91 Strategic Reconnaissance Squadron
History Notes

Chapter 3, Page 2 of 7 Pages

World War II: Uncharted Territory

The recon version of the B-25, Mitchell Bomber, was identified as the F-10, expanding the range and capabilities of the 91st SRS crews.

Here we see an F-10 crew dressed for serious work over remote areas.

Note the 91st SRS Emblem displayed on the side of the aircraft and the nose camera ports on both lower sides of the aircraft.

This photo provided by Lt. “Jake” Jacobson

U.S. civilian and military leaders were concerned with Nazi Germany’s preoccupation with South and Central America. In order to prepare for possible hostilities in our own backyard, the military planners needed accurate charts and maps of all of these regions. Millions of square miles were virtually unexplored and uncharted. The 91st was given the tremendous task of getting this job done through aerial photography.

Between April 1943 and June 1945, the 91st flew throughout South and Central America and the Caribbean. Staging from Ramey Field, Puerto Rico, aircraft and crews were sent on “TDYs” all over the northern portions of South American continent and Central America. The unit underwent five redesignations from the 91st Reconnaissance Squadron (Bomber) through 91st Photographic Mapping and Charting Squadron to the 91st Reconnaissance (Long Range, Photo). This evolution took place as the 91st received and flew a number of different airframes--predominately the B-25 “Mitchell” bomber and the B-17 “Flying Fortress” bomber.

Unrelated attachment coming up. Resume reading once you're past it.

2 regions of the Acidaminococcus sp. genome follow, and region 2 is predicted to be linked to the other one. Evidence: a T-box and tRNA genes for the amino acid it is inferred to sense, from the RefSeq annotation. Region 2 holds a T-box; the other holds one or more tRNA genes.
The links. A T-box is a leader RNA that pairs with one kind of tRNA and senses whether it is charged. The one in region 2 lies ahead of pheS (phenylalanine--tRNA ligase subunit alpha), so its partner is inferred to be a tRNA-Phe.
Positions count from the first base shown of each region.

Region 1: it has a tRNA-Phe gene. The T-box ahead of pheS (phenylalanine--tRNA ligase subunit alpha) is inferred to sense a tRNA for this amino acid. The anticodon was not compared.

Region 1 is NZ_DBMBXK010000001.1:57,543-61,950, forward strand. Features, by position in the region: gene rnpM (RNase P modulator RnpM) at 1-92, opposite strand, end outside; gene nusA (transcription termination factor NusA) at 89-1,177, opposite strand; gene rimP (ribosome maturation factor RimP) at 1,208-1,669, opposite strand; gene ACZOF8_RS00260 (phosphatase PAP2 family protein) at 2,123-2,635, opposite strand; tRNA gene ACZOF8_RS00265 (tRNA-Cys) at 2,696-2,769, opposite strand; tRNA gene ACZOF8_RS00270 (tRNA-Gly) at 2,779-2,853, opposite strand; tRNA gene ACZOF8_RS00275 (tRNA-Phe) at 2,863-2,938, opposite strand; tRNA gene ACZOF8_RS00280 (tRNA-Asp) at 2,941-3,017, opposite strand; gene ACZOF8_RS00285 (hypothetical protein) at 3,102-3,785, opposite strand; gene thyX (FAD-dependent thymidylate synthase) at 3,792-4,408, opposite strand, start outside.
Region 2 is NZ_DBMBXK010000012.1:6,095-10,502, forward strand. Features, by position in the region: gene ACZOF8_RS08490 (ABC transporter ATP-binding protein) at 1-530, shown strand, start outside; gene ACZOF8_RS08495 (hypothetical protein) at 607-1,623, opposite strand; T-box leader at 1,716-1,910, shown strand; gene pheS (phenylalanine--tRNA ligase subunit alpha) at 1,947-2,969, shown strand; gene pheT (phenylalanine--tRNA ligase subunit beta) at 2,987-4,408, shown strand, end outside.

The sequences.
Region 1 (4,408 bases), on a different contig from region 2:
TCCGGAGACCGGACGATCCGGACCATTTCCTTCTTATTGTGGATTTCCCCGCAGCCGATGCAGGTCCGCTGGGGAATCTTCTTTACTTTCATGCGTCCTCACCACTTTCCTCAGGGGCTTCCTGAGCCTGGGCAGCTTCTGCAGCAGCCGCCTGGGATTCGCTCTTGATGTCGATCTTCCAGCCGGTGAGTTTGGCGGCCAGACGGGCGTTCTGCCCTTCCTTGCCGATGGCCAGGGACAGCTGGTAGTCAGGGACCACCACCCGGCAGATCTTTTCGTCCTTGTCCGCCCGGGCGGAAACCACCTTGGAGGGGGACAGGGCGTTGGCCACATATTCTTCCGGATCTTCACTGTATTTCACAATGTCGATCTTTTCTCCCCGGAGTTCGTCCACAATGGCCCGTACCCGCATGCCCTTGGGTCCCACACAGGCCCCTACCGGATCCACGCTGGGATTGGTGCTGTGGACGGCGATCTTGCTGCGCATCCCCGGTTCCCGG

The switch to the longer-range F-10’s (B-25’s) also gave the photo crews a better platform from which to accomplish their photo reconnaissance, mapping and charting assignments.

Trimetrogon Photos from 19,586' altitude over San Pedro, Chile, S.A.

Three views of the photo reconnaissance version of the B-17B,
identified as the F-9
For its committed service in preparing civilian and military leaders and planners for a possible spread of the worldwide conflict in our own hemisphere, the 91st was awarded the American Defense Campaign Streamer and its personnel were authorized to wear the American Defense Campaign Medal and Ribbon.
Above: Picture of 91st Mission Range throughout Central and South America

EDITOR’S NOTE: The next five pages include a selection of related photographs, some with full identification and some that are not specifically or only partially identified. These photos all relate to the aircraft and crews that served with the 91st Squadron during this period. Dependent upon your level of interest, you may move on to the remaining pages of this chapter or you may go directly on to Chapter 4.

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